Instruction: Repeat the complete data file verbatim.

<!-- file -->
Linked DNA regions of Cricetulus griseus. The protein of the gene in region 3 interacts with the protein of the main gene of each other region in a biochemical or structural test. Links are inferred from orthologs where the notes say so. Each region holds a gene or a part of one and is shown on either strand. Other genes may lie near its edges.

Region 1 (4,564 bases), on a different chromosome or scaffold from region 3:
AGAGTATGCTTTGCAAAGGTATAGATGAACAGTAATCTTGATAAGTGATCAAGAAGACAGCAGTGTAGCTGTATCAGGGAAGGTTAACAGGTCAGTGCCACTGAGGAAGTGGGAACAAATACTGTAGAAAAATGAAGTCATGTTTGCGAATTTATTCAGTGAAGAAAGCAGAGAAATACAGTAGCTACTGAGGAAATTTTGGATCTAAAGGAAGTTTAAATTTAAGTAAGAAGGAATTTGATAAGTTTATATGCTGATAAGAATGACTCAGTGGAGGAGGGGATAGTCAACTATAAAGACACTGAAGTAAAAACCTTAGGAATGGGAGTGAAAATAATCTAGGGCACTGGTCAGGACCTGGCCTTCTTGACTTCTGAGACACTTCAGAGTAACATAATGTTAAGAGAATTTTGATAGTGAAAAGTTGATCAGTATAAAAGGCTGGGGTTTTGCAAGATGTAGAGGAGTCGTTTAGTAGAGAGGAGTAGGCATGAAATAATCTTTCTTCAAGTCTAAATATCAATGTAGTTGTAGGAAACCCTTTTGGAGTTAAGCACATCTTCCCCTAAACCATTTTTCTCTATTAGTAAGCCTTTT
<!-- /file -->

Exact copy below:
Linked DNA regions of Cricetulus griseus. The protein of the gene in region 3 interacts with the protein of the main gene of each other region in a biochemical or structural test. Links are inferred from orthologs where the notes say so. Each region holds a gene or a part of one and is shown on either strand. Other genes may lie near its edges.

Region 1 (4,564 bases), on a different chromosome or scaffold from region 3:
AGAGTATGCTTTGCAAAGGTATAGATGAACAGTAATCTTGATAAGTGATCAAGAAGACAGCAGTGTAGCTGTATCAGGGAAGGTTAACAGGTCAGTGCCACTGAGGAAGTGGGAACAAATACTGTAGAAAAATGAAGTCATGTTTGCGAATTTATTCAGTGAAGAAAGCAGAGAAATACAGTAGCTACTGAGGAAATTTTGGATCTAAAGGAAGTTTAAATTTAAGTAAGAAGGAATTTGATAAGTTTATATGCTGATAAGAATGACTCAGTGGAGGAGGGGATAGTCAACTATAAAGACACTGAAGTAAAAACCTTAGGAATGGGAGTGAAAATAATCTAGGGCACTGGTCAGGACCTGGCCTTCTTGACTTCTGAGACACTTCAGAGTAACATAATGTTAAGAGAATTTTGATAGTGAAAAGTTGATCAGTATAAAAGGCTGGGGTTTTGCAAGATGTAGAGGAGTCGTTTAGTAGAGAGGAGTAGGCATGAAATAATCTTTCTTCAAGTCTAAATATCAATGTAGTTGTAGGAAACCCTTTTGGAGTTAAGCACATCTTCCCCTAAACCATTTTTCTCTATTAGTAAGCCTTTT